Biden Calls on Congress to Ratify Super Pollutant Gas Reduction Treaty

Steph Deschamps / November 17, 2021

U.S. President Joe Biden on Tuesday called on the U.S. Congress to ratify an amendment to an international treaty aimed at sharply reducing hydrofluorocarbons (HFCs), greenhouse gases that are extremely harmful to the climate.
The Democrat urged the Senate to support ratification of the Kigali Amendment to the Montreal Protocol, signed by 124 countries and which calls for the phase-out of HFCs. Used in refrigeration, air conditioning, some aerosols and the manufacture of insulating foam, HFCs are potent greenhouse gases.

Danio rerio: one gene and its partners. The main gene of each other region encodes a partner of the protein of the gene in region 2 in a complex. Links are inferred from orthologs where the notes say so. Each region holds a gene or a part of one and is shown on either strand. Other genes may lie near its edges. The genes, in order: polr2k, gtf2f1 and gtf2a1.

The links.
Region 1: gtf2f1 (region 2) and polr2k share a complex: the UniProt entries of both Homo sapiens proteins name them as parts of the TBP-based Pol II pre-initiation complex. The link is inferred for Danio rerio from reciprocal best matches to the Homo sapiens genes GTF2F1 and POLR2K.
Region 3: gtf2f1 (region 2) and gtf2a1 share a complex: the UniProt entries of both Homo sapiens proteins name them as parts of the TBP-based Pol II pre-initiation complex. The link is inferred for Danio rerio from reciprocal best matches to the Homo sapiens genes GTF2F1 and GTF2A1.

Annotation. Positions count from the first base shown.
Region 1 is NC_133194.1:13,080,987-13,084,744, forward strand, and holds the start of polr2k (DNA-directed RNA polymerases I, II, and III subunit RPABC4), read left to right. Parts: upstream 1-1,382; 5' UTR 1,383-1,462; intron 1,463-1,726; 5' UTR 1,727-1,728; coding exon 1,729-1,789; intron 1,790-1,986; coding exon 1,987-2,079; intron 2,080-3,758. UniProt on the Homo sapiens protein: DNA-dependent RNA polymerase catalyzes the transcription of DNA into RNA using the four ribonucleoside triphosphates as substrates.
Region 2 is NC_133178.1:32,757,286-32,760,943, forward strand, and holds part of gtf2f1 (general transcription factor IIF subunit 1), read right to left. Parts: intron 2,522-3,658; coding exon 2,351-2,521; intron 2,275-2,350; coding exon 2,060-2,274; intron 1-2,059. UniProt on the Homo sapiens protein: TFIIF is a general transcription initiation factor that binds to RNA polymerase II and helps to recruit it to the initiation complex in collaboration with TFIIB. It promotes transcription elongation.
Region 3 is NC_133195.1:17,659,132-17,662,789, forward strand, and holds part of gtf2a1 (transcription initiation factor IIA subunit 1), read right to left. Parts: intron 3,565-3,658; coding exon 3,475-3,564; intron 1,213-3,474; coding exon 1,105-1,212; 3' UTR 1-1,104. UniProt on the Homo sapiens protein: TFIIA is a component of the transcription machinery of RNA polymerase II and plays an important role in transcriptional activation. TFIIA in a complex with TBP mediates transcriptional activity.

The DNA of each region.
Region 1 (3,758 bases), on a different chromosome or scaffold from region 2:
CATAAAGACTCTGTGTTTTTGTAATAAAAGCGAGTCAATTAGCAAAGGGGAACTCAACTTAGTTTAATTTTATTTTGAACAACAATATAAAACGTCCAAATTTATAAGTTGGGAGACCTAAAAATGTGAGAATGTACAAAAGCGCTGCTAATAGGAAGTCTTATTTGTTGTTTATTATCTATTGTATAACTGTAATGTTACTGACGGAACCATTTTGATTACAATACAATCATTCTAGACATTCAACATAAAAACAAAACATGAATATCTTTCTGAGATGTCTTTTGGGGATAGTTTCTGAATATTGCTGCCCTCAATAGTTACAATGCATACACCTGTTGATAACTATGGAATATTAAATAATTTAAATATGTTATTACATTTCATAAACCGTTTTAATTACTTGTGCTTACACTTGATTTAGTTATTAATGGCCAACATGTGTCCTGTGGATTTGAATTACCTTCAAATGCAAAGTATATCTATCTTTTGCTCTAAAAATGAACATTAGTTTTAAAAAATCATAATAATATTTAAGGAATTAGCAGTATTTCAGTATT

The United States played a central role in drafting the amendment, which calls on states to reduce HFCs by 85% by 2036 - a goal that has been pushed back by a few years for other countries. If the agreement is respected, it could reduce global warming by 0.5°C by 2100, according to experts. But Washington has not ratified it after a backlash from former President Donald Trump's administration over U.S. rules to reduce the use of such chemicals. U.S. ratification would advance U.S. interests by (allowing) it to remain at the forefront of developing and deploying alternatives to HFCs, ensuring access to rapidly growing refrigeration and cooling markets abroad, and stimulating U.S. investment, exports, and job growth in this sector, Biden argued in his letter to the Senate. Hydrofluorocarbons have been used since the 1990s as a replacement for CFCs (chlorofluorocarbons), which are primarily responsible for the destruction of the ozone layer and were therefore banned under the Montreal Protocol.
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